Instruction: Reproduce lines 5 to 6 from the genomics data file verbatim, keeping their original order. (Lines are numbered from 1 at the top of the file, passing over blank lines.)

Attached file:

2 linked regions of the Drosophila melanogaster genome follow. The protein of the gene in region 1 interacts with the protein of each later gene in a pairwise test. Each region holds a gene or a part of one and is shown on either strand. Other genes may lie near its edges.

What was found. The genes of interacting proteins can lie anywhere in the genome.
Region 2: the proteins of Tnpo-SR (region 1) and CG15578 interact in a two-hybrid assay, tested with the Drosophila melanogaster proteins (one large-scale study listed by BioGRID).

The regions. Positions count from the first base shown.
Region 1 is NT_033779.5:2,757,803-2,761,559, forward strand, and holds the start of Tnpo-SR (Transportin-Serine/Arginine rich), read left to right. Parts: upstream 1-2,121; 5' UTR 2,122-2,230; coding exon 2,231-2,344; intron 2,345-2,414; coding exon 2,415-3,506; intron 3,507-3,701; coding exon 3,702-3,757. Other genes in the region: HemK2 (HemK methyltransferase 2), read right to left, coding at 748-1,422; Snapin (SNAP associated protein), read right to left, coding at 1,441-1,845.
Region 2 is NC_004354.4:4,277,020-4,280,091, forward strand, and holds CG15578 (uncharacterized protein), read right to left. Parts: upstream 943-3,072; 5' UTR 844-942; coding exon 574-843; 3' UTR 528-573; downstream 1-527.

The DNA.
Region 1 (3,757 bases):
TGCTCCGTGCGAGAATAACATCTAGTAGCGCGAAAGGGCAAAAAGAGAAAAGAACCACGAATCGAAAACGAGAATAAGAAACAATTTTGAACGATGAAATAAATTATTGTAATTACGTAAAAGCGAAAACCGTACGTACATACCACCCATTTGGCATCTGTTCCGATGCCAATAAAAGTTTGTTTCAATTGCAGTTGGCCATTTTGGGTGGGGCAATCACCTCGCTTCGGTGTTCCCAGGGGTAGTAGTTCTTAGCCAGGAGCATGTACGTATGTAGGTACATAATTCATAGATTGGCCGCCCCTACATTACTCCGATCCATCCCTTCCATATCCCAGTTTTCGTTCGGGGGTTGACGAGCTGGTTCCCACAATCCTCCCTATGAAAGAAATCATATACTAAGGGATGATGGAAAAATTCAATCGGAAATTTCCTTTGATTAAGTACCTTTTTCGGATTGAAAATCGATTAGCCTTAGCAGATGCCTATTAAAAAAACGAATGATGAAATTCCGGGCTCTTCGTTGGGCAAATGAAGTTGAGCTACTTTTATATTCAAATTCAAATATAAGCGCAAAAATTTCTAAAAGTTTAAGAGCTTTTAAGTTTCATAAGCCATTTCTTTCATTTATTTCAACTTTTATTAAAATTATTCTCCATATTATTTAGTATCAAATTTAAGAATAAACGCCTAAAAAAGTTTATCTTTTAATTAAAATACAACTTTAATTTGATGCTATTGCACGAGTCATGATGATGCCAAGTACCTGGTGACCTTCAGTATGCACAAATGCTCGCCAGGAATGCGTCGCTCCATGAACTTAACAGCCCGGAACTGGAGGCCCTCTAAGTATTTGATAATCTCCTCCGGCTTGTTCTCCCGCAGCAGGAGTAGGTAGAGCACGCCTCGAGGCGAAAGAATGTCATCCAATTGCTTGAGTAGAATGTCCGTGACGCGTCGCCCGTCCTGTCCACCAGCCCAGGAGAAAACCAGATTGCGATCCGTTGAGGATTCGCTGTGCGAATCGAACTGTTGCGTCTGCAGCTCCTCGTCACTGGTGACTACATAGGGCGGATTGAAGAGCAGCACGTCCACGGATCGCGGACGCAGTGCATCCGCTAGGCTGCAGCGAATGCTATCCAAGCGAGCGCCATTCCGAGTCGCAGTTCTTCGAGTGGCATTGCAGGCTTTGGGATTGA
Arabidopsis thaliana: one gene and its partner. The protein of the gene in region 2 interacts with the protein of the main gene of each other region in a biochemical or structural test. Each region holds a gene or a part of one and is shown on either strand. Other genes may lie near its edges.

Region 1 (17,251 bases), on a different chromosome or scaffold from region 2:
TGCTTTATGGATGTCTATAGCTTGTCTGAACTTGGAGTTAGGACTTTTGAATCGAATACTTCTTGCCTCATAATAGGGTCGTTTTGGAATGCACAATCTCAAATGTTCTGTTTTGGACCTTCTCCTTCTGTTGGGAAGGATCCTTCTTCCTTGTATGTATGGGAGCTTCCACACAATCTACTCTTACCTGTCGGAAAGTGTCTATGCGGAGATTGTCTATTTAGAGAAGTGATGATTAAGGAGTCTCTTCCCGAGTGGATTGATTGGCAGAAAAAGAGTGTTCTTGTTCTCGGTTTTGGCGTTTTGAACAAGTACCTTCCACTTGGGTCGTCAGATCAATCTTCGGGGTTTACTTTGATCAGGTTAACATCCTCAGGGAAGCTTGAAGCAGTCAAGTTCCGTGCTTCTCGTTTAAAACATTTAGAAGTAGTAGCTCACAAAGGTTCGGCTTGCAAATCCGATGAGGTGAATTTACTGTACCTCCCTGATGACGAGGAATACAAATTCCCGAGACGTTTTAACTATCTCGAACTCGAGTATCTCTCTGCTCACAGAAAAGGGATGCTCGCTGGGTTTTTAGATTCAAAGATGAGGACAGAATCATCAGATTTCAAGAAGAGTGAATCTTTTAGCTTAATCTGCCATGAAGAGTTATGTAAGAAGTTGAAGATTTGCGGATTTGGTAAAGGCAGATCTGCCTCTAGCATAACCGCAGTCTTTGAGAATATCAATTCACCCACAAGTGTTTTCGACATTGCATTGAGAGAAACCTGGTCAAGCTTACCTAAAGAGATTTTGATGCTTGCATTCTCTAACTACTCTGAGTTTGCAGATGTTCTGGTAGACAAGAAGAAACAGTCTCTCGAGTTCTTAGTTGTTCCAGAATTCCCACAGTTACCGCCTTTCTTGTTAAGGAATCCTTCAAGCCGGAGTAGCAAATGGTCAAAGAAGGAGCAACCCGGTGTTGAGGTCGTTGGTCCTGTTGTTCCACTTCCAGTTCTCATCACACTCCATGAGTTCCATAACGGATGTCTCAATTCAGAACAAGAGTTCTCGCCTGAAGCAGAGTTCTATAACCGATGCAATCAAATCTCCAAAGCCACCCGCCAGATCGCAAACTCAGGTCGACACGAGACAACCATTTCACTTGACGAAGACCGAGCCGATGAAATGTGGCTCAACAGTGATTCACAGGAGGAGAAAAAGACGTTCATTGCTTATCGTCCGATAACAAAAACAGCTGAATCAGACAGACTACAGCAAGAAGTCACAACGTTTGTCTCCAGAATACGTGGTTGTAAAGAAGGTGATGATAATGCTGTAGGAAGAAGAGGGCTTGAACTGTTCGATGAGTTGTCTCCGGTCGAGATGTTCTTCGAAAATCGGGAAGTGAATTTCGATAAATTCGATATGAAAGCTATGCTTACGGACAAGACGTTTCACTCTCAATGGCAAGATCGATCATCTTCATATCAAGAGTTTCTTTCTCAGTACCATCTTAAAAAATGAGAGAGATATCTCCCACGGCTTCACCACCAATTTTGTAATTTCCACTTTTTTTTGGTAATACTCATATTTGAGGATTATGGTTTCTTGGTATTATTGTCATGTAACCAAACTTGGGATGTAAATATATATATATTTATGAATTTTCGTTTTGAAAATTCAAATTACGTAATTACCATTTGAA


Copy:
Region 1 is NT_033779.5:2,757,803-2,761,559, forward strand, and holds the start of Tnpo-SR (Transportin-Serine/Arginine rich), read left to right. Parts: upstream 1-2,121; 5' UTR 2,122-2,230; coding exon 2,231-2,344; intron 2,345-2,414; coding exon 2,415-3,506; intron 3,507-3,701; coding exon 3,702-3,757. Other genes in the region: HemK2 (HemK methyltransferase 2), read right to left, coding at 748-1,422; Snapin (SNAP associated protein), read right to left, coding at 1,441-1,845.
Region 2 is NC_004354.4:4,277,020-4,280,091, forward strand, and holds CG15578 (uncharacterized protein), read right to left. Parts: upstream 943-3,072; 5' UTR 844-942; coding exon 574-843; 3' UTR 528-573; downstream 1-527.